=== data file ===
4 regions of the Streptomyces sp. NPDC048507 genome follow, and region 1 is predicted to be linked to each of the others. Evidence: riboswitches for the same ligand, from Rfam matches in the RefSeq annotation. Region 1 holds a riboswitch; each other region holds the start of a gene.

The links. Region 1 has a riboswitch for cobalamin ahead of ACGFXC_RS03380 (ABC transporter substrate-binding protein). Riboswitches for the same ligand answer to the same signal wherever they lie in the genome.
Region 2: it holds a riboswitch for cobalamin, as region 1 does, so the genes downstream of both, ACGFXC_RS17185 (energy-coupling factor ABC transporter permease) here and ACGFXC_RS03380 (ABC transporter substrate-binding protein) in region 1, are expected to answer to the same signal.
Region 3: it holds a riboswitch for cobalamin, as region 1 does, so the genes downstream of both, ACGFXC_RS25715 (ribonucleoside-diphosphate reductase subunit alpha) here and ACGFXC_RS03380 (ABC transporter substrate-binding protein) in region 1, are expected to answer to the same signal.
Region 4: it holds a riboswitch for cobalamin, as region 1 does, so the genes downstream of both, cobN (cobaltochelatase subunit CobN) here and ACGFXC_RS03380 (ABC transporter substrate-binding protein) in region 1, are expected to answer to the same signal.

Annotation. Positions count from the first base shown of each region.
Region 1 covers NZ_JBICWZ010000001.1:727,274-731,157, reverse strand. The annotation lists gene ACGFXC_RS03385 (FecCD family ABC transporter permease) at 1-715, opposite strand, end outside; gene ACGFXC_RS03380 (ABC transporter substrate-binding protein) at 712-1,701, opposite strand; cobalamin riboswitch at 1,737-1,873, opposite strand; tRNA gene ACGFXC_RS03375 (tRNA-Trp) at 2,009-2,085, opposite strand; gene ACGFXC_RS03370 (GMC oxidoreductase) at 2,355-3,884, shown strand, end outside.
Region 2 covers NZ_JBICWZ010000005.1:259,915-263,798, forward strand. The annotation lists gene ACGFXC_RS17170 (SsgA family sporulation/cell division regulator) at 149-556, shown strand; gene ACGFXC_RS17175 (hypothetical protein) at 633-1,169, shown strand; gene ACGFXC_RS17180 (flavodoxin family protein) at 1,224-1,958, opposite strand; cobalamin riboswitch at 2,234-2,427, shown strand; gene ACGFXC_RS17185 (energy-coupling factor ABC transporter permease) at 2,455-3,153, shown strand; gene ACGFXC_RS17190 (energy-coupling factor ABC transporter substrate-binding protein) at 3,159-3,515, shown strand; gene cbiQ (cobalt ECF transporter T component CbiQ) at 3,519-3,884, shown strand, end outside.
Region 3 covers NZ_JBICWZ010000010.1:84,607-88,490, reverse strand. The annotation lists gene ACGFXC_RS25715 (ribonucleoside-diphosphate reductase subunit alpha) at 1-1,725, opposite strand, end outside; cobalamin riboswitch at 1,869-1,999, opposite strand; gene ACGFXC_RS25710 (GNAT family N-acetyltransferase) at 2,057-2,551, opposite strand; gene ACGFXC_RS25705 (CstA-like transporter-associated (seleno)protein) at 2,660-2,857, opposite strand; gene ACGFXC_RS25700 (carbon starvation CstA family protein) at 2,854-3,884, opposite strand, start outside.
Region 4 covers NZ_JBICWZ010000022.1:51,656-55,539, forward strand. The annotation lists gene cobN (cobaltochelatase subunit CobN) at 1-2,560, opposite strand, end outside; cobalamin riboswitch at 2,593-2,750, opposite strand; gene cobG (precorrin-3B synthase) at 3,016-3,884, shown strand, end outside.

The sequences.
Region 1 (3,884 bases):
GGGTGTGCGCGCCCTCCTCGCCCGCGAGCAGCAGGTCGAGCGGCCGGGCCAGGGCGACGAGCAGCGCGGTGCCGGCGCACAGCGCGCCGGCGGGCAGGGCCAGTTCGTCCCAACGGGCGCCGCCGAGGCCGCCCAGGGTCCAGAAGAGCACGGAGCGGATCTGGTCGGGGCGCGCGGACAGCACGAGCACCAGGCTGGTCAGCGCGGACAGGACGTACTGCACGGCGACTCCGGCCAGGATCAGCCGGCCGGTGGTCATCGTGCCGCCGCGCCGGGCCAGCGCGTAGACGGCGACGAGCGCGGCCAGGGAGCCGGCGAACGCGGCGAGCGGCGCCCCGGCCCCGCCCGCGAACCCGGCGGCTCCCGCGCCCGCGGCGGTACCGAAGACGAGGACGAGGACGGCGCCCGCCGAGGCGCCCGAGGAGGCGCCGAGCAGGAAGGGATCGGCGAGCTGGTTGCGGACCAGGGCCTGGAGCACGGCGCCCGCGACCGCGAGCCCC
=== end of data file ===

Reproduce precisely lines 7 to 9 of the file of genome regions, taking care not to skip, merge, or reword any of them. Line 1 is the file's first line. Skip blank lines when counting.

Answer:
Region 1 covers NZ_JBICWZ010000001.1:727,274-731,157, reverse strand. The annotation lists gene ACGFXC_RS03385 (FecCD family ABC transporter permease) at 1-715, opposite strand, end outside; gene ACGFXC_RS03380 (ABC transporter substrate-binding protein) at 712-1,701, opposite strand; cobalamin riboswitch at 1,737-1,873, opposite strand; tRNA gene ACGFXC_RS03375 (tRNA-Trp) at 2,009-2,085, opposite strand; gene ACGFXC_RS03370 (GMC oxidoreductase) at 2,355-3,884, shown strand, end outside.
Region 2 covers NZ_JBICWZ010000005.1:259,915-263,798, forward strand. The annotation lists gene ACGFXC_RS17170 (SsgA family sporulation/cell division regulator) at 149-556, shown strand; gene ACGFXC_RS17175 (hypothetical protein) at 633-1,169, shown strand; gene ACGFXC_RS17180 (flavodoxin family protein) at 1,224-1,958, opposite strand; cobalamin riboswitch at 2,234-2,427, shown strand; gene ACGFXC_RS17185 (energy-coupling factor ABC transporter permease) at 2,455-3,153, shown strand; gene ACGFXC_RS17190 (energy-coupling factor ABC transporter substrate-binding protein) at 3,159-3,515, shown strand; gene cbiQ (cobalt ECF transporter T component CbiQ) at 3,519-3,884, shown strand, end outside.
Region 3 covers NZ_JBICWZ010000010.1:84,607-88,490, reverse strand. The annotation lists gene ACGFXC_RS25715 (ribonucleoside-diphosphate reductase subunit alpha) at 1-1,725, opposite strand, end outside; cobalamin riboswitch at 1,869-1,999, opposite strand; gene ACGFXC_RS25710 (GNAT family N-acetyltransferase) at 2,057-2,551, opposite strand; gene ACGFXC_RS25705 (CstA-like transporter-associated (seleno)protein) at 2,660-2,857, opposite strand; gene ACGFXC_RS25700 (carbon starvation CstA family protein) at 2,854-3,884, opposite strand, start outside.